Ducati Factory Closes After Second Earthquake Hits Bologna

05/29/2012 @ 7:28 am, by Jensen Beeler3 COMMENTS

Withstanding two earthquakes in just over a week’s time, Ducati has announced the closure of its Borgo Panigale factory, after today’s 5.8 magnitude shaker, whose epicenter was just 25 miles away from Bologna.

Remaining open after Northern Italy’s 6.0 earthquake on May 20th, this latest quake has caused enough damage in the area to warrant the Italian motorcycle manufacturer giving its workforce time to address the damage caused, and to see to loved ones who were more extensively affected by the quake that has so far accounted for 15 deaths.

Update on the Status of the Motorcycle Factories in Japan

03/21/2011 @ 6:02 am, by Jensen Beeler3 COMMENTS

As Japan continues to battle with the aftermath from its 9.0 earthquake, the Japanese motorcycle industry has been placed into a holding pattern while the country handles more pressing issues. With news that the Honda, Suzuki, and Yamaha factories would be temporarily shutting down last week, more news has been released updating us on the status with these companies. Issuing current statements are: Bridgestone, Honda, Kawasaki, and Suzuki. Check their statuses after the jump.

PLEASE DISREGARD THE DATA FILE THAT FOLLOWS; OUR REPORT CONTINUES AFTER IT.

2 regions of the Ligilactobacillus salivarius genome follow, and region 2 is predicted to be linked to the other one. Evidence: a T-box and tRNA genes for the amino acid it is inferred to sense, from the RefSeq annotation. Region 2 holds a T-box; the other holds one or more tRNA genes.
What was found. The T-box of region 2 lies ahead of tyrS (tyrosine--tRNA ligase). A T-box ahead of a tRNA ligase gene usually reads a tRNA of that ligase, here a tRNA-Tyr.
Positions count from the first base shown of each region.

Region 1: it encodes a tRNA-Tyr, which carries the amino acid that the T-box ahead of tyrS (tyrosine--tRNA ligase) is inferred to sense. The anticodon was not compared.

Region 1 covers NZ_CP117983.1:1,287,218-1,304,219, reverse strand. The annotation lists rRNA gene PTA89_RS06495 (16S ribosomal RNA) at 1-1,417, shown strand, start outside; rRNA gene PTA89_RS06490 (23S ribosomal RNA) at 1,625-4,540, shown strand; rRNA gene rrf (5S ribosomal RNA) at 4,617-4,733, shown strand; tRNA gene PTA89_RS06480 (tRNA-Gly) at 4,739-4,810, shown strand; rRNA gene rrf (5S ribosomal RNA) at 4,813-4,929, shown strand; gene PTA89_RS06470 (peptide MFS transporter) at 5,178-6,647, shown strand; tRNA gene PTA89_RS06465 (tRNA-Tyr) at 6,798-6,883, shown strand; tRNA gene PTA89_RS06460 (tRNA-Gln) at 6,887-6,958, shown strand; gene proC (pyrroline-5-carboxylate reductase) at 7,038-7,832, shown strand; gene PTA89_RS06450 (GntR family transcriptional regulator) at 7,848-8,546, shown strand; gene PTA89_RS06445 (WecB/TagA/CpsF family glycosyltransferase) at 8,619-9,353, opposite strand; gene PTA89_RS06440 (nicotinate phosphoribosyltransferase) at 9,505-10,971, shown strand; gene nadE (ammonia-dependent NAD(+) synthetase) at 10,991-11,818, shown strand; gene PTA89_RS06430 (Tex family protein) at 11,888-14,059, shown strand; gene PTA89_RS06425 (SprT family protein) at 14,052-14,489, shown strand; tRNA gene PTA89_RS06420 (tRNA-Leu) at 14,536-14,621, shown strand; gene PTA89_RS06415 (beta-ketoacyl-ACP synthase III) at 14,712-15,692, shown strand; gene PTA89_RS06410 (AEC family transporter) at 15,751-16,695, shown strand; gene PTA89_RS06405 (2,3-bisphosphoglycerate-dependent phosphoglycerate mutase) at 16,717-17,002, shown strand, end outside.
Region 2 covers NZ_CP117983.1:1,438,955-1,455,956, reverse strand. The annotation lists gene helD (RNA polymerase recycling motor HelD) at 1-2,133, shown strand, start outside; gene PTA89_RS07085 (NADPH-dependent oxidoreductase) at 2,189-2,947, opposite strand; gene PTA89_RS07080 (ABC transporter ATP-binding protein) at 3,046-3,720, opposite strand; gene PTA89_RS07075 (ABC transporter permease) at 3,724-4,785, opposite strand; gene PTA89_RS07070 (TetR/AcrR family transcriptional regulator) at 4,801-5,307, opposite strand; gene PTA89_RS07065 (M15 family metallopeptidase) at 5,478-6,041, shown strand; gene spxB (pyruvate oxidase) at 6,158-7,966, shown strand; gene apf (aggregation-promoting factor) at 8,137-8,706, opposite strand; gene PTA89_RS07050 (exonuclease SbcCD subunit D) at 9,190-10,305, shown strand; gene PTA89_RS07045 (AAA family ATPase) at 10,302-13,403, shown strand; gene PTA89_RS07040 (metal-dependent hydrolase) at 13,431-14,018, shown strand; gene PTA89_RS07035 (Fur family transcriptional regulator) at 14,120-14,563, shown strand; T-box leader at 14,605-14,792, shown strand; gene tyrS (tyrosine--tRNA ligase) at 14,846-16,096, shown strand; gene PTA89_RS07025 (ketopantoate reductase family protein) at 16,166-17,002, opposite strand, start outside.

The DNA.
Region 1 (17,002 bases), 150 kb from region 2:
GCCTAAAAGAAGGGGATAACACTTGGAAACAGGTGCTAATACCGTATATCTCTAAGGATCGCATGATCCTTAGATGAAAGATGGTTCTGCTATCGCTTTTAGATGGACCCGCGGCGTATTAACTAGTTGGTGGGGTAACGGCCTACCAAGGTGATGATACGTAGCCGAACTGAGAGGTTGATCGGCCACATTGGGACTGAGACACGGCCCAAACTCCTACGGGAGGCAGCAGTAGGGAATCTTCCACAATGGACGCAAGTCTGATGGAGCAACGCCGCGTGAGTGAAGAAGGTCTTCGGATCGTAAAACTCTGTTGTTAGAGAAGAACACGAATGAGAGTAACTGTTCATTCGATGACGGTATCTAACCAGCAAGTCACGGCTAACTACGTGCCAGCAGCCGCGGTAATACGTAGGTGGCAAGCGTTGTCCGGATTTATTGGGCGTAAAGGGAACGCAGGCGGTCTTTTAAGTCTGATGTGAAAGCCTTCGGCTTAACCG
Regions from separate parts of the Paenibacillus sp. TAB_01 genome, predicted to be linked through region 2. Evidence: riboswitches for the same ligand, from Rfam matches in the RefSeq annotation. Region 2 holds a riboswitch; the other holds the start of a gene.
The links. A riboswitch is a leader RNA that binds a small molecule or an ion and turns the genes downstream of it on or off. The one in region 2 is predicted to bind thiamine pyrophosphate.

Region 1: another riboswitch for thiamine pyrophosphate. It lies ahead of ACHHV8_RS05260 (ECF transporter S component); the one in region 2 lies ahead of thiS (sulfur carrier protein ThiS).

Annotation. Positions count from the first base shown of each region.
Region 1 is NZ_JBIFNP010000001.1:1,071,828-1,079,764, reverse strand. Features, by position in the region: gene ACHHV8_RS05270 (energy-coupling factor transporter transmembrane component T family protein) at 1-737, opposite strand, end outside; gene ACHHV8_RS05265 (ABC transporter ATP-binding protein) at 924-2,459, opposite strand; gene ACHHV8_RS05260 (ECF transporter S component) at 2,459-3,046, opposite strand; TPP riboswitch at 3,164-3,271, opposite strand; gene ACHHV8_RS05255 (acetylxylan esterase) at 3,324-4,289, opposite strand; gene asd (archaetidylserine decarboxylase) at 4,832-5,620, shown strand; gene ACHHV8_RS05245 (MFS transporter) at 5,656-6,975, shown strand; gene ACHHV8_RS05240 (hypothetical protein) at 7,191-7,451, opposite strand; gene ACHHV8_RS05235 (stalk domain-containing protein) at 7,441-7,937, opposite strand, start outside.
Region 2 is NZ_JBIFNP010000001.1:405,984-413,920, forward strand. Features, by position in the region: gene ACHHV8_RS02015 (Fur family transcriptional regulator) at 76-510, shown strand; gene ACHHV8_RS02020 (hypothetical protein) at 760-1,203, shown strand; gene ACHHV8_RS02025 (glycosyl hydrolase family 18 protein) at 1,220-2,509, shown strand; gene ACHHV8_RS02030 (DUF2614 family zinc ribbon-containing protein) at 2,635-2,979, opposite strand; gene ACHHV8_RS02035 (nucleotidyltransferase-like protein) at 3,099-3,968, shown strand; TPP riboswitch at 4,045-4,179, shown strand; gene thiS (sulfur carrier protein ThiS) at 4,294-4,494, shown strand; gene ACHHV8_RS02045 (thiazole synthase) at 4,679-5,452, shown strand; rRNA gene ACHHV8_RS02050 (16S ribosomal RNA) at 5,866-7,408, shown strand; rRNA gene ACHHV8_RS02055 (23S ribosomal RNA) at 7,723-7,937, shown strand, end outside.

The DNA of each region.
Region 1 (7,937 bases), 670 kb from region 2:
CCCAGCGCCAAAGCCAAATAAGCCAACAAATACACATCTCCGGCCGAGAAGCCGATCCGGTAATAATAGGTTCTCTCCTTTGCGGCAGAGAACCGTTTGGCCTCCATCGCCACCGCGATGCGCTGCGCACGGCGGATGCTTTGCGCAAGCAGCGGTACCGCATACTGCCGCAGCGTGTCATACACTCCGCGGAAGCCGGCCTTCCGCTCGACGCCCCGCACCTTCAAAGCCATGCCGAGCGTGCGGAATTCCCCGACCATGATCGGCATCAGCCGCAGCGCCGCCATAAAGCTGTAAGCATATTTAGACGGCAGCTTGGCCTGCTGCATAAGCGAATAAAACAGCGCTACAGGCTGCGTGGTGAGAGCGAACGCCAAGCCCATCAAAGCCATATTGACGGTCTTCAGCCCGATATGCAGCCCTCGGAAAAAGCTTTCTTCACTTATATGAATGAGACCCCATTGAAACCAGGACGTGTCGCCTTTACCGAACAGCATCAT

Reports of Moto Morini’s Death Appear to Be Un-True

12/09/2009 @ 9:23 am, by Jensen Beeler9 COMMENTS

After we posted yesterday that Moto Morini had shut down its production line, amid the Italian company’s financial problems, other publications began covering the company’s complete closure. This caught the folks at Moto Morini off-guard, who while on an extended day-off, insist they are still keeping the production line functioning, if admittedly at a significantly reduced capacity.

Harley-Davidson Saves York, Pennsylvania Plant

12/05/2009 @ 11:12 am, by Jensen Beeler3 COMMENTS


Harley-Davidson announced this week that it was able to come to an agreement with its York, Pennsylvania plant employees and union members, thus allowing the plant to remain open and producing motorcycles. The move wasn’t easy though as half of the plant’s employees will lose their jobs in order to keep the Shield & Bar in the Springettsbury Township area.